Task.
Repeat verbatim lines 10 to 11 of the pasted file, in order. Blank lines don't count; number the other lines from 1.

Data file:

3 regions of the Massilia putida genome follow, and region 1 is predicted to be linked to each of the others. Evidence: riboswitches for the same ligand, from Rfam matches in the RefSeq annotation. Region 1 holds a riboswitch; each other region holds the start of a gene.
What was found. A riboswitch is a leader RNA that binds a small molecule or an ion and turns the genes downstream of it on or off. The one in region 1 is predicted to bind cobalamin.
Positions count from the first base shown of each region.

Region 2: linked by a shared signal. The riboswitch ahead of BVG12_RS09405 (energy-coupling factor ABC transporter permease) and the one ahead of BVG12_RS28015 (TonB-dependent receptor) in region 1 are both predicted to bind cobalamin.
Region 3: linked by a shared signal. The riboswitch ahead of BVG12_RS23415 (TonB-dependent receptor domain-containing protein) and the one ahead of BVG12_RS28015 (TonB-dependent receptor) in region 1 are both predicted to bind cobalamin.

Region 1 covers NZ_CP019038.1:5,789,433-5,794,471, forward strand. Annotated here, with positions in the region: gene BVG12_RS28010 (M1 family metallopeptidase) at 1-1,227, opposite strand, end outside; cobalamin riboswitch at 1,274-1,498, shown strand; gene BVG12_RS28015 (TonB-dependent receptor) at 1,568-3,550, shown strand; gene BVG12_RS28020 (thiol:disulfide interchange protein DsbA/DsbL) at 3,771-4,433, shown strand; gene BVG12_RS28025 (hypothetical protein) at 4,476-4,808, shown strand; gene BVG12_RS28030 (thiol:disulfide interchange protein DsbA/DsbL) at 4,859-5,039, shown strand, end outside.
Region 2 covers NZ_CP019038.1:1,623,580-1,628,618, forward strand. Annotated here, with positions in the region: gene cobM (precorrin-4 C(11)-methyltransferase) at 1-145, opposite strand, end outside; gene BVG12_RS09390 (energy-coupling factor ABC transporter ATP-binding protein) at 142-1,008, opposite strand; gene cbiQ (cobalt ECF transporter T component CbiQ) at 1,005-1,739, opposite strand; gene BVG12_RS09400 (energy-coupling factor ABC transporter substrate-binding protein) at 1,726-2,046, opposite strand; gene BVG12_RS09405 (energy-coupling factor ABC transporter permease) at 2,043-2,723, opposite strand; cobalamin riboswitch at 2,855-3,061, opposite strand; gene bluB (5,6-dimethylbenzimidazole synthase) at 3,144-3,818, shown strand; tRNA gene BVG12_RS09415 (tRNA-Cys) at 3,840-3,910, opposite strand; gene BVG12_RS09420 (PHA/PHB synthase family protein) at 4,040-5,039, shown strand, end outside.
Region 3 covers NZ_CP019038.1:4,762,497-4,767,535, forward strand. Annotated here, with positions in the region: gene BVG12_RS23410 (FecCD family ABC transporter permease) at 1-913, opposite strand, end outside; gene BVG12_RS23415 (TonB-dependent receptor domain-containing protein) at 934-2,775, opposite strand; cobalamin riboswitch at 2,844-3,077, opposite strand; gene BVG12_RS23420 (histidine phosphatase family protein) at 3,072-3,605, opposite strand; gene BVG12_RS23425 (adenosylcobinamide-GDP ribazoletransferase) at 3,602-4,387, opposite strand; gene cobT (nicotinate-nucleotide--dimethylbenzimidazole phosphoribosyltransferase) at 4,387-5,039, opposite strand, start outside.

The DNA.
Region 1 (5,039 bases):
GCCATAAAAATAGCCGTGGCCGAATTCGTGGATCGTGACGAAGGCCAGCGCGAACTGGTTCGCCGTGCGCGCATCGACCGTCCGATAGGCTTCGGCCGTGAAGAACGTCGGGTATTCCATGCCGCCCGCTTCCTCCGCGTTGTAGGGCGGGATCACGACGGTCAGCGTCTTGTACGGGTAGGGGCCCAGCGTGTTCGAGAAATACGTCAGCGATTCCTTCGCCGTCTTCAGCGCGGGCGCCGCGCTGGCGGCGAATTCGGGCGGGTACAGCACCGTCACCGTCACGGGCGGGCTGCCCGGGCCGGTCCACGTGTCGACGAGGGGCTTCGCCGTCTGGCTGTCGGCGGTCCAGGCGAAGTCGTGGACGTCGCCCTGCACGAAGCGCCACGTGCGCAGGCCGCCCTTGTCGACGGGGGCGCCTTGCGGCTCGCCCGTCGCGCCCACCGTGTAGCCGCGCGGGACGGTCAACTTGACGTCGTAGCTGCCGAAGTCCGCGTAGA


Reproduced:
Region 1 (5,039 bases):
GCCATAAAAATAGCCGTGGCCGAATTCGTGGATCGTGACGAAGGCCAGCGCGAACTGGTTCGCCGTGCGCGCATCGACCGTCCGATAGGCTTCGGCCGTGAAGAACGTCGGGTATTCCATGCCGCCCGCTTCCTCCGCGTTGTAGGGCGGGATCACGACGGTCAGCGTCTTGTACGGGTAGGGGCCCAGCGTGTTCGAGAAATACGTCAGCGATTCCTTCGCCGTCTTCAGCGCGGGCGCCGCGCTGGCGGCGAATTCGGGCGGGTACAGCACCGTCACCGTCACGGGCGGGCTGCCCGGGCCGGTCCACGTGTCGACGAGGGGCTTCGCCGTCTGGCTGTCGGCGGTCCAGGCGAAGTCGTGGACGTCGCCCTGCACGAAGCGCCACGTGCGCAGGCCGCCCTTGTCGACGGGGGCGCCTTGCGGCTCGCCCGTCGCGCCCACCGTGTAGCCGCGCGGGACGGTCAACTTGACGTCGTAGCTGCCGAAGTCCGCGTAGA